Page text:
V23.2 of BricsCAD Pro for Civil has arrived, and it's chock full of several enhancements to make designing in BricsCAD smoother and more efficient. Let's go through the enhanced features and how to use them!
The Civil Explorer
BricsCAD Pro's Civil Explorer has been revamped and now offers a more intuitive, user-friendly interface that makes it easier to create and manage civil objects. Now, you can create a civil object directly from the Civil Explorer, and you can easily access the object's properties to make any necessary changes. This streamlined approach will help you to complete your design tasks with fewer clicks and less hassle.
Improved workflow - Building a TIN surface from a DWG
In V23.2, you can now build a TIN surface from a DWG using a much simpler workflow. The new workflow has fewer steps and is more intuitive, making it easier to create a TIN surface from your DWG files. This enhancement will help you to quickly and accurately build your TIN surfaces, saving you valuable time.
How to create a TIN Surface:
- Open Civil Explorer.
- Expand the TIN Surfaces list.
- Right-click on a surface, and you have options to zoom to or select that surface. Clicking on the visibility button switches the surface on and off, either individually or as a group. This new visibility option applies to other features as well, like alignments or profiles.
- Right-click on TIN Surfaces and click on Create. To build a TIN surface from a DWG, you can just go right-click on TIN surfaces and pick "create".
- Select the 3D objects that you want to add to the surface.
- Choose to treat linear objects as breaklines when prompted.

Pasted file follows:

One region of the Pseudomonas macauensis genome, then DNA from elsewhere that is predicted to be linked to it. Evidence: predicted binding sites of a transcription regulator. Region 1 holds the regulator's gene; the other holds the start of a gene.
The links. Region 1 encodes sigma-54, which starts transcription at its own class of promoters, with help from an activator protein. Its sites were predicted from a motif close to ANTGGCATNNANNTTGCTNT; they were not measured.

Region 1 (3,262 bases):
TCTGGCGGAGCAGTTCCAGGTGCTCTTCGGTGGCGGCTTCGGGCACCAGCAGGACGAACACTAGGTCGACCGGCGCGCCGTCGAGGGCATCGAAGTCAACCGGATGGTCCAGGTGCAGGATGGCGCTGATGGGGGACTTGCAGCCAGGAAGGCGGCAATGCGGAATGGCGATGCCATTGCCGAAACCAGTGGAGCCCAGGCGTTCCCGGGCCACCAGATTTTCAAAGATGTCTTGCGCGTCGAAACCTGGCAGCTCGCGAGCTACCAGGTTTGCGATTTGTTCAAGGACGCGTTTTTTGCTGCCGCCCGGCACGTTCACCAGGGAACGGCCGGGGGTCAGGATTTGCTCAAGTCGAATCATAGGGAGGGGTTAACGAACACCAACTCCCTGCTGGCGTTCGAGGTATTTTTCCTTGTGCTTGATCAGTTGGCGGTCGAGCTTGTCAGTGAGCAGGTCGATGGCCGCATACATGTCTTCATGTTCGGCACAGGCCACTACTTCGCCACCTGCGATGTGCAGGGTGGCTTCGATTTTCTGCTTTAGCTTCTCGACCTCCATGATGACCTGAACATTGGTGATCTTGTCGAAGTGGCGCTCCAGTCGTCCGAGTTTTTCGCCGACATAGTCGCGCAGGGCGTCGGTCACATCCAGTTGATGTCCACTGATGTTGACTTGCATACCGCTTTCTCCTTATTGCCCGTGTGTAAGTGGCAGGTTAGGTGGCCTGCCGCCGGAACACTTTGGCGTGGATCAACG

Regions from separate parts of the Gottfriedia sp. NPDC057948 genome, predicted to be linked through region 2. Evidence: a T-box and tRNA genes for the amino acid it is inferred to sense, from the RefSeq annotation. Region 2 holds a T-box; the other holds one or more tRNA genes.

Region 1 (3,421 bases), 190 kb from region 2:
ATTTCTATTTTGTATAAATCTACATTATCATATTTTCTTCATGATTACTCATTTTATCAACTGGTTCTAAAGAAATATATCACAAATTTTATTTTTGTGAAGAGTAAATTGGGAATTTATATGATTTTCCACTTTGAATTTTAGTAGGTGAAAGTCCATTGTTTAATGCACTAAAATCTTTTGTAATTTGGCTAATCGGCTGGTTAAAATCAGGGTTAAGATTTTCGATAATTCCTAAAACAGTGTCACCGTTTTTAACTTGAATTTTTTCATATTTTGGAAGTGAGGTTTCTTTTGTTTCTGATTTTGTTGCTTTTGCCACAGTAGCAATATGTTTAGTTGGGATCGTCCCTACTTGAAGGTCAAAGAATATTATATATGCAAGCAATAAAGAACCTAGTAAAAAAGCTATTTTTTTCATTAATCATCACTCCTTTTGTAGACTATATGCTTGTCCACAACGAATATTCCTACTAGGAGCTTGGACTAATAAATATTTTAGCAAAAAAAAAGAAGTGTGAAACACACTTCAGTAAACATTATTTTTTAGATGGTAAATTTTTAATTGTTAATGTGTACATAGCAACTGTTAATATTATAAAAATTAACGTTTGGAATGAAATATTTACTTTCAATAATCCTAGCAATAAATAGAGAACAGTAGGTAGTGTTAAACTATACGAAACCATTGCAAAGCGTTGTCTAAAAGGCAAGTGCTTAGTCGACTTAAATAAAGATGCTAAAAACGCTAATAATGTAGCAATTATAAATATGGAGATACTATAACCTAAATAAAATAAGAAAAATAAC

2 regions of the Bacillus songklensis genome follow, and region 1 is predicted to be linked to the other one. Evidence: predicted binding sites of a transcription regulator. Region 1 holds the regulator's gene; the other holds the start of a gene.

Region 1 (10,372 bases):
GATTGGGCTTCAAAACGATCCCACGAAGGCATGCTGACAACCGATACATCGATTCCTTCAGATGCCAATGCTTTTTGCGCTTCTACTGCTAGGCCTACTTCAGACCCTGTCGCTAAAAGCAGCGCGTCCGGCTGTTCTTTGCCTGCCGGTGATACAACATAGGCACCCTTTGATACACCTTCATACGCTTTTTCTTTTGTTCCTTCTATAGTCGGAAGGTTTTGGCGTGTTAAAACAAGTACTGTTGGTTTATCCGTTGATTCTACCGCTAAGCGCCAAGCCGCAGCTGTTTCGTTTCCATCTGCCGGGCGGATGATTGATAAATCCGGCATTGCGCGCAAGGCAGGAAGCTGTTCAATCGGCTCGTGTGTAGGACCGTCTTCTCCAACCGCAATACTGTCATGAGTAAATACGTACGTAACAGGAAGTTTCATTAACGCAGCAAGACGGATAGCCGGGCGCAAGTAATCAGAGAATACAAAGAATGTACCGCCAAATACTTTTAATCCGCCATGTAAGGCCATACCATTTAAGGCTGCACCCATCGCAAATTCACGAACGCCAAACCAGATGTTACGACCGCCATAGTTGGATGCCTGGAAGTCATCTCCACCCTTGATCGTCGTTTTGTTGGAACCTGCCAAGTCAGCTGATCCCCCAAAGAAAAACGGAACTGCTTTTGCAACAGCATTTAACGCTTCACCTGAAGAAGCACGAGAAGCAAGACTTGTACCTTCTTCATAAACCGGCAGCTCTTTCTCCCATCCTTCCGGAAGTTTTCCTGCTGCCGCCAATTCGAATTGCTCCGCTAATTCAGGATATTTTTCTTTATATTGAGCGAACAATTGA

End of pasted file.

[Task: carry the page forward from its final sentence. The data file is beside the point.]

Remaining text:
- The surface will be automatically created.
Enhanced steps editing and parameters used to create a TIN surface
The steps editing and parameters used to create a TIN surface have been significantly enhanced in V23.2. With this enhancement, you can now specify the properties of your TIN surface more accurately, allowing you to create more precise and detailed surfaces. This feature is particularly useful for those who need to create complex TIN surfaces with high accuracy.
How to clean up the boundaries of the TIN surface:
- Expand the TIN Surfaces list in the Civil Explorer.
- Right-click on the surface you want to clean up.
- Select one of the available options to clean up the edges.
- Add a boundary from a 2D polyline.
- Delete individual lines manually.
- Remove outer edges.
- If you want to remove the outer edges, specify the maximum triangle length.
- Type in a value or just pick something graphically off the screen, and you can see it's starting to clean up the edges, but it doesn't work quite as we wanted it yet.
- To make further changes, go to Definitions in the Civil Explorer. This shows all the operations you used to create the surface.
- Double-click on the Remove outer edges command. This will show the value that was input for the maximum edge.
- Change the value of the maximum edge if necessary.
Improved options for working with breaklines